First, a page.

In his later years he became an authoritative historian of science, his gravity and wisdom making him a respected commentator on science policy as well as social issues, and making him one of the most respected figures in science. world.

He is survived by his wife, Louise, whom he married in 1954, their daughter, Elizabeth, and one granddaughter.

Steven Weinberg, theoretical physicist, born May 3, 1933; passed away on July 23, 2021

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Argonne aurora will accelerate particle physics discoveries at CERN https://polkinghorne.org/argonne-aurora-will-accelerate-particle-physics-discoveries-at-cern/ Thu, 22 Jul 2021 07:00:00 +0000 https://polkinghorne.org/argonne-aurora-will-accelerate-particle-physics-discoveries-at-cern/ July 22, 2021 – The U.S. Department of Energy’s (DOE) Argonne National Laboratory will house one of the nation’s first exascale supercomputers when Aurora arrives in 2022. To prepare code for the architecture and System-wide, 15 research teams are taking part in the Aurora Early Science program through the Argonne Leadership Computing Facility (ALCF), a […]]]>

July 22, 2021 – The U.S. Department of Energy’s (DOE) Argonne National Laboratory will house one of the nation’s first exascale supercomputers when Aurora arrives in 2022. To prepare code for the architecture and System-wide, 15 research teams are taking part in the Aurora Early Science program through the Argonne Leadership Computing Facility (ALCF), a DOE Office of Science user facility. With access to pre-production time on the supercomputer, these researchers will be among the first in the world to use an exascale machine for science.

Early philosophers first formulated the idea of ​​the atom around the fifth century BCE. And just when we thought we had understood its basic structure – protons, neutrons and electrons – theories and technologies emerged to prove us wrong. It turns out that there are still more fundamental particles, like quarks, bound together by aptly named gluons.

Physicists discovered many of these and other particles in the huge beasts of machinery we call colliders, helping to develop what we know today as the Standard Model of physics. But there are questions that keep nagging: is there something even more fundamental? Is the standard model all there is?

Determined to find out, the high-energy physics community is working to integrate ever larger colliders and more sophisticated detectors with exascale computing systems. Among them is Walter Hopkins, assistant physicist at Argonne National Laboratory and collaborator on the ATLAS experiment at CERN’s Large Hadron Collider (LHC), near Geneva, Switzerland.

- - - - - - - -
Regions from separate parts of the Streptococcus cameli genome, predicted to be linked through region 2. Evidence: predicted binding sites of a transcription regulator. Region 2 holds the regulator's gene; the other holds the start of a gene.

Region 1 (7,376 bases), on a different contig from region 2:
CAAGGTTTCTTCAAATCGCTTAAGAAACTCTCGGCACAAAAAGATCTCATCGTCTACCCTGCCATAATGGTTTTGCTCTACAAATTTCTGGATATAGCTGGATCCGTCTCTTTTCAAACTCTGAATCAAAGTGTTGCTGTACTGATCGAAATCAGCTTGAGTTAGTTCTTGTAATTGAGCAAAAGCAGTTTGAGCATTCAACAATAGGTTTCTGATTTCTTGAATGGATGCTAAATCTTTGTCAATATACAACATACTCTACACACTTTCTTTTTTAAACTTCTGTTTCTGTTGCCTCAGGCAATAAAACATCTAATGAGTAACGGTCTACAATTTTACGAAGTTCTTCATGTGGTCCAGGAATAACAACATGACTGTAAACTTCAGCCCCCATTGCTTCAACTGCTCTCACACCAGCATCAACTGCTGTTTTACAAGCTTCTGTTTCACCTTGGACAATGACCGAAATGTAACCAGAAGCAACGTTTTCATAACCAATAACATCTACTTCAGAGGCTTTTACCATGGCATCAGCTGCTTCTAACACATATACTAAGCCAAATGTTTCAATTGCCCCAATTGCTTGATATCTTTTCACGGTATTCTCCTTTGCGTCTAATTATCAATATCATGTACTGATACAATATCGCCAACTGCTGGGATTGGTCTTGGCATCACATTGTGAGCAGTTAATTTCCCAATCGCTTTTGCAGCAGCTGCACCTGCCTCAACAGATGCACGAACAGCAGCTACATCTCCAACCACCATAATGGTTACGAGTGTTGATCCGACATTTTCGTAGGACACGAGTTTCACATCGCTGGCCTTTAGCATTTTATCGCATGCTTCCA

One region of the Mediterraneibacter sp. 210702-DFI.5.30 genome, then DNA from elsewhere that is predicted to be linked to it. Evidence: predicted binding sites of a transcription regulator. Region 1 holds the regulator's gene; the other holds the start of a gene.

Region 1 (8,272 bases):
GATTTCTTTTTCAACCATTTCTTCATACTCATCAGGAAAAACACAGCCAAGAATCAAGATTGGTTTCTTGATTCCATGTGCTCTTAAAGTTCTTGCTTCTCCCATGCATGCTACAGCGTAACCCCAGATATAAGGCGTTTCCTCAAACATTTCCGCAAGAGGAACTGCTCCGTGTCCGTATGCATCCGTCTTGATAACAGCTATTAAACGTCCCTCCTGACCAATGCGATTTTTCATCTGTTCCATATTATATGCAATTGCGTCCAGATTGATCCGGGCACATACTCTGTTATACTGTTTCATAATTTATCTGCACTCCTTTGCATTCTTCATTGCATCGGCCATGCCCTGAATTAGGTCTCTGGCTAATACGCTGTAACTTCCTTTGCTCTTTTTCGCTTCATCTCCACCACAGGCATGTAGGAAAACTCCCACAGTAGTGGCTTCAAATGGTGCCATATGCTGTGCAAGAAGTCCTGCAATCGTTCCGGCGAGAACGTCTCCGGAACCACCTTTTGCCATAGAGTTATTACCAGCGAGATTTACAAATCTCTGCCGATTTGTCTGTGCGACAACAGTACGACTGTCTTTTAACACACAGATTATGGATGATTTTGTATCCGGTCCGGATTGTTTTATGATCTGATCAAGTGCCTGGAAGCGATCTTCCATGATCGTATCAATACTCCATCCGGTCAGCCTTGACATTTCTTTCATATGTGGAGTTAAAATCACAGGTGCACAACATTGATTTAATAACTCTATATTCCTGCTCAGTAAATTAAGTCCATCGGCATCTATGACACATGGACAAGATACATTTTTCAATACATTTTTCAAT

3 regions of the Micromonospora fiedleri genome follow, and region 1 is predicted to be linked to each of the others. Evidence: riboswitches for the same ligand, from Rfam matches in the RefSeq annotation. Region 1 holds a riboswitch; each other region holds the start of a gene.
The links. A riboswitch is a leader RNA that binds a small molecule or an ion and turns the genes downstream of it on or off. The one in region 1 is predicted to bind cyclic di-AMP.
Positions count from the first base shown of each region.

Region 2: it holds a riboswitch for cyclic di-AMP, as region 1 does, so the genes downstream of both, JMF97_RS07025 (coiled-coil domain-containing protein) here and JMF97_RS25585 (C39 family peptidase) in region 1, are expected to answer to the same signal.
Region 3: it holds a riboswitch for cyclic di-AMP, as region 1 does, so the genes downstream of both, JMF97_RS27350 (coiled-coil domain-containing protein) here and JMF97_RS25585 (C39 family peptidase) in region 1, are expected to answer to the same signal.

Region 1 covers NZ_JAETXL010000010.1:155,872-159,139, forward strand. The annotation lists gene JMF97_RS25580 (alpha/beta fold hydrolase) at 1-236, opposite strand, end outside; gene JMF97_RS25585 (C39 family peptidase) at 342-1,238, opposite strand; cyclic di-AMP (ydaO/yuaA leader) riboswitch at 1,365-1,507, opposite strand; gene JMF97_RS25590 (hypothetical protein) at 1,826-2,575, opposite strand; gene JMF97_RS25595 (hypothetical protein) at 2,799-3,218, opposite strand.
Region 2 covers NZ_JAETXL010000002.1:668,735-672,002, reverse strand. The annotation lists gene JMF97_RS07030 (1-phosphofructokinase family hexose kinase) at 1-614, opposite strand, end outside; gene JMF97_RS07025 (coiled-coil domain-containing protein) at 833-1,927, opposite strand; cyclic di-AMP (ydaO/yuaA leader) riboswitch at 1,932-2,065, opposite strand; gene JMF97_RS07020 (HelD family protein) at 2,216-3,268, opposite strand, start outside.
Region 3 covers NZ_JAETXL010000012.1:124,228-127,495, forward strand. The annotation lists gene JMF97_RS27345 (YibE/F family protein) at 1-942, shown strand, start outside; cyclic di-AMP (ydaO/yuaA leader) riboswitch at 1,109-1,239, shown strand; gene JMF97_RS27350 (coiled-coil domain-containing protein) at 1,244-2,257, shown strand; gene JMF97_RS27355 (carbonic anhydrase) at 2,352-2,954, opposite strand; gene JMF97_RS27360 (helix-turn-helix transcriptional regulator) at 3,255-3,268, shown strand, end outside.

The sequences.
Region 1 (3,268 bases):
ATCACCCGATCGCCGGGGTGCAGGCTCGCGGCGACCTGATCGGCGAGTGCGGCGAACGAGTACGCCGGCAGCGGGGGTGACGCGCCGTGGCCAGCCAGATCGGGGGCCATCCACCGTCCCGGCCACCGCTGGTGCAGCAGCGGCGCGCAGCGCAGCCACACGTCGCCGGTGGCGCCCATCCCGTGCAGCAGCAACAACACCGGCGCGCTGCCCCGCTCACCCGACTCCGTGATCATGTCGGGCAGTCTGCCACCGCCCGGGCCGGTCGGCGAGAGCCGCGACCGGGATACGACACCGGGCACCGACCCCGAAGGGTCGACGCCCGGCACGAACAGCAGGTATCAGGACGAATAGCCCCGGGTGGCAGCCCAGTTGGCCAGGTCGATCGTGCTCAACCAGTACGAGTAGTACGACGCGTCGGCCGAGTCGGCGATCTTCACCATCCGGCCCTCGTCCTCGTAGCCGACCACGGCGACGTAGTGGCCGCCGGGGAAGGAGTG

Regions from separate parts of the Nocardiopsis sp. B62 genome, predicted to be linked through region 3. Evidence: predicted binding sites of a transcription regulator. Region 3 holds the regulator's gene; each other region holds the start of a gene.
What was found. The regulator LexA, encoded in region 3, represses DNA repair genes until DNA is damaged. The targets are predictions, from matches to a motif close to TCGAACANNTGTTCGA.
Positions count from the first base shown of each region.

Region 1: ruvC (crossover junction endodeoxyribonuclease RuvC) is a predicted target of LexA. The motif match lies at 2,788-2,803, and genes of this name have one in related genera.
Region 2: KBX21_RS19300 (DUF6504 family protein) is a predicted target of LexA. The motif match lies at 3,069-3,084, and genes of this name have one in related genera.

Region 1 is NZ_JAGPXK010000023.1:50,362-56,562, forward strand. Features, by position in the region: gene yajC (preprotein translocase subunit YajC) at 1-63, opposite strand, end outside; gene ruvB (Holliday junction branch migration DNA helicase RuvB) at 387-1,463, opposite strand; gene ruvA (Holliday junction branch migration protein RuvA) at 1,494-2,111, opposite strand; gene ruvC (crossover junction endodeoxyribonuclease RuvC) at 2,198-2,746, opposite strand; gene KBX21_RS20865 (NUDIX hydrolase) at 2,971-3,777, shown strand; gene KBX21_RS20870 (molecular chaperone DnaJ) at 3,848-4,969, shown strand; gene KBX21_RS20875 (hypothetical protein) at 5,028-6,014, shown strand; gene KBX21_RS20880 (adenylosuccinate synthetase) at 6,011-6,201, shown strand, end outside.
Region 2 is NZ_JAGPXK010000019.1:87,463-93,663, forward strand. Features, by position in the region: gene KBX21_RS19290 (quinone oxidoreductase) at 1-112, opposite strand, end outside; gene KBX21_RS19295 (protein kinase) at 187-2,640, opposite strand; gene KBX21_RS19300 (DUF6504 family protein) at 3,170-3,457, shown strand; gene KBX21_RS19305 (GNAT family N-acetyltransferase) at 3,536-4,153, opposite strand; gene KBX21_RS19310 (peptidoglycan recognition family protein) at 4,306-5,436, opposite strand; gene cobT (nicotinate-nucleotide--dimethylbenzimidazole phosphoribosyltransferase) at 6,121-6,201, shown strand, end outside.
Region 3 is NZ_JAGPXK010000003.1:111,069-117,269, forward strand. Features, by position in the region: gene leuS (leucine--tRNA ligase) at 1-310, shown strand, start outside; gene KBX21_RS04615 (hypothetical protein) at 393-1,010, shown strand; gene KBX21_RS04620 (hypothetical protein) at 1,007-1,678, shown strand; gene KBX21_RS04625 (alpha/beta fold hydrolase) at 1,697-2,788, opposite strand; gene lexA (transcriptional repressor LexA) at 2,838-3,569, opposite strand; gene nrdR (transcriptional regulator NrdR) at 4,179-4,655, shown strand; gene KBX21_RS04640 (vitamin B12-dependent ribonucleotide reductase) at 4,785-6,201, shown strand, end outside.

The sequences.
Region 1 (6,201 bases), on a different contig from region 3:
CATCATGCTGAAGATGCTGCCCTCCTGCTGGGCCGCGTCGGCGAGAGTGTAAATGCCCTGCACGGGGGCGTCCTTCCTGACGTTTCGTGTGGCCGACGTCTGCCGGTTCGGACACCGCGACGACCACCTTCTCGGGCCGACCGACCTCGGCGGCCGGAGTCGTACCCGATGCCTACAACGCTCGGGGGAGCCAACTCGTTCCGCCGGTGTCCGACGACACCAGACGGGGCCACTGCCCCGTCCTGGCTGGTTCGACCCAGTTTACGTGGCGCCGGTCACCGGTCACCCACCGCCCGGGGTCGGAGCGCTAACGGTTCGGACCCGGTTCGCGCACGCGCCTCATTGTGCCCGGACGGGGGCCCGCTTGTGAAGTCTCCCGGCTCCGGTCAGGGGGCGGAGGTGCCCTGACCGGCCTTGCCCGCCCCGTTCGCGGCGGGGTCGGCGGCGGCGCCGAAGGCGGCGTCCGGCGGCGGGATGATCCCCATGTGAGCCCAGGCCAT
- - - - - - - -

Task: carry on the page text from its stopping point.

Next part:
In collaboration with researchers from Argonne and Lawrence Berkeley National Lab, Hopkins is leading an Aurora Early Science Program project through the ALCF to prepare software used in LHC simulations for exascale computing architectures, including the upcoming exascale machine d ‘Argonne, Aurora. With a trillion calculations per second, Aurora is at the frontier of supercomputing and at the height of the next particle physics challenge of gargantuan scale.

The project was started several years ago by physicist and Argonne Emeritus James Proudfoot, who saw the distinct advantages of exascale in enhancing the impact of such complex science.

Align the codes on the new architecture

The collisions produced in the LHC occur in one of the many detectors. The one the team is focusing on, ATLAS, witnesses billions of particle interactions every second and the new particle signatures these collisions create in their wake.

One type of code the team is focusing on, called event generators, simulates the underlying physical processes that occur at interaction points in the 17-mile-circumference collider ring. Aligning the physics produced by the software with that of the Standard Model helps researchers accurately simulate collisions and predict the types, trajectories and energies of residual particles.

Detecting physics in this way creates a mountain of data and requires equally significant computational time. And now CERN is upping the ante as it prepares to upgrade the LHC’s luminosity, enabling more particle interactions and a 20-fold increase in data output.

As the team looks to Aurora to handle this increase in its simulation needs, the machine is not without some challenges.

Workers inside ATLAS, one of several primary detectors at CERN’s Large Hadron Collider. ATLAS witnesses a billion particle interactions every second and the signatures of new particles created in proton-proton collisions at near light speed. (Picture: CERN)

Until recently, event generators ran on computer processors (central processing units). Although they work fast, a processor can usually only perform several operations at a time.

Aurora will feature both CPUs and GPUs (graphics processing units), the choice of gamers around the world. GPUs can handle many operations by breaking them up into thousands of smaller tasks spread across many cores, the engines that drive both types of units.

But it takes a lot of effort to move CPU-based simulations to GPUs efficiently, Hopkins notes. So making this move to prepare for both Aurora and the onslaught of new LHC data presents several challenges, which have become a central part of the team’s goal.

“We want to be able to use Aurora to help us meet these challenges,” says Hopkins, “but that forces us to study computing architectures that are new to us and our code base. For example, we focus on a generator used in ATLAS, called MadGraph, which runs on GPUs, which are more parallel and have different memory management requirements.